Those who fought against the campaign for free school meals should be shamed by families’ miserly food parcels
For this week’s Observer Food Monthly, I’ve written about Marcus Rashford’s inspiring campaign. The story went to press just before the revelations about the latest failures of school meal provision, but looking at those shameful pictures of sorry spuds and solitary tins of beans, one thing struck me.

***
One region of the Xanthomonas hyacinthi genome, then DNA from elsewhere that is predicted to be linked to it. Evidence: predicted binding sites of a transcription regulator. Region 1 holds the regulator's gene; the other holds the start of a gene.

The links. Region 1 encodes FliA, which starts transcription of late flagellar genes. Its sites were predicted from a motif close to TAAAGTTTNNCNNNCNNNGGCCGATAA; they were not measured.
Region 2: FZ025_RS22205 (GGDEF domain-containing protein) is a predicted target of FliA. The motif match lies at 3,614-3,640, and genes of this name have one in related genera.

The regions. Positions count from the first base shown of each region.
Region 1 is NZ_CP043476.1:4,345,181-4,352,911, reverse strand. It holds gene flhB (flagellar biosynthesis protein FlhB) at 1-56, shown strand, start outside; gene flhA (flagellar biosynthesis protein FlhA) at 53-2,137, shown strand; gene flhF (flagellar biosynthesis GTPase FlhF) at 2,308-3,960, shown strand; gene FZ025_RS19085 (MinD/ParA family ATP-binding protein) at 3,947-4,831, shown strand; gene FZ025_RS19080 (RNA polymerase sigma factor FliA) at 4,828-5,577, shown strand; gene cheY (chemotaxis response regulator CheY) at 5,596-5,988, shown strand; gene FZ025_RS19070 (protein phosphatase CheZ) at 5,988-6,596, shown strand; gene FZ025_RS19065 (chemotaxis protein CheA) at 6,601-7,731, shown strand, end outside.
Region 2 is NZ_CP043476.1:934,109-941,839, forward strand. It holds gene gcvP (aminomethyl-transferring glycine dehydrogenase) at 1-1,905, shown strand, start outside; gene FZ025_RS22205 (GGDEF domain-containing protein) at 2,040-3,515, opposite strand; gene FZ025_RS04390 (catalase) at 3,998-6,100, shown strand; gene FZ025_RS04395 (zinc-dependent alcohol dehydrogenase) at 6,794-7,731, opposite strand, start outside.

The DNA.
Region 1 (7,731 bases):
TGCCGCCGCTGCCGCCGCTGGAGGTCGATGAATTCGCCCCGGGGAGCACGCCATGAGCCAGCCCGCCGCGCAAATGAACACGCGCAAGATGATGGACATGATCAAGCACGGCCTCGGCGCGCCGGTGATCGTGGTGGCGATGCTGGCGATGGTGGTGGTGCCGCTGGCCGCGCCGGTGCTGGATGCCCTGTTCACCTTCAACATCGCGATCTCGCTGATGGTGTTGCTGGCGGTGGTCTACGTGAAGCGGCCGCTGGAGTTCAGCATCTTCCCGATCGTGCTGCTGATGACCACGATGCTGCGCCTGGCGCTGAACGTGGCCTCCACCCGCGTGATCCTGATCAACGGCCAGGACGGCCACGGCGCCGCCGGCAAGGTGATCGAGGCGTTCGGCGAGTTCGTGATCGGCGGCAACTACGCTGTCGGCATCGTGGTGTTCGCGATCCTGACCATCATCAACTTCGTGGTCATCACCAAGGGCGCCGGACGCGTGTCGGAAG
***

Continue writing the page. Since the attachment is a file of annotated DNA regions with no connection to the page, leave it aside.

It was a reminder that the political voices that have been raised against Rashford – suggesting that the solutions to food poverty were “more complicated” than he made out – were also invariably those that cheered the recent reduction of Britain’s foreign aid. That cut rested on two well-worn arguments: that Britain must “look after our own children” before honouring commitments overseas; and that money sent to feed hungry kids abroad ended up instead in the bulging pockets of cronies of corrupt politicians. As details have emerged of school-meal contracts given to Tory donors, alongside scandalous evidence of the resultant food parcels, it’s noticeable that those same voices have remarkably little to say about where taxpayers’ money goes.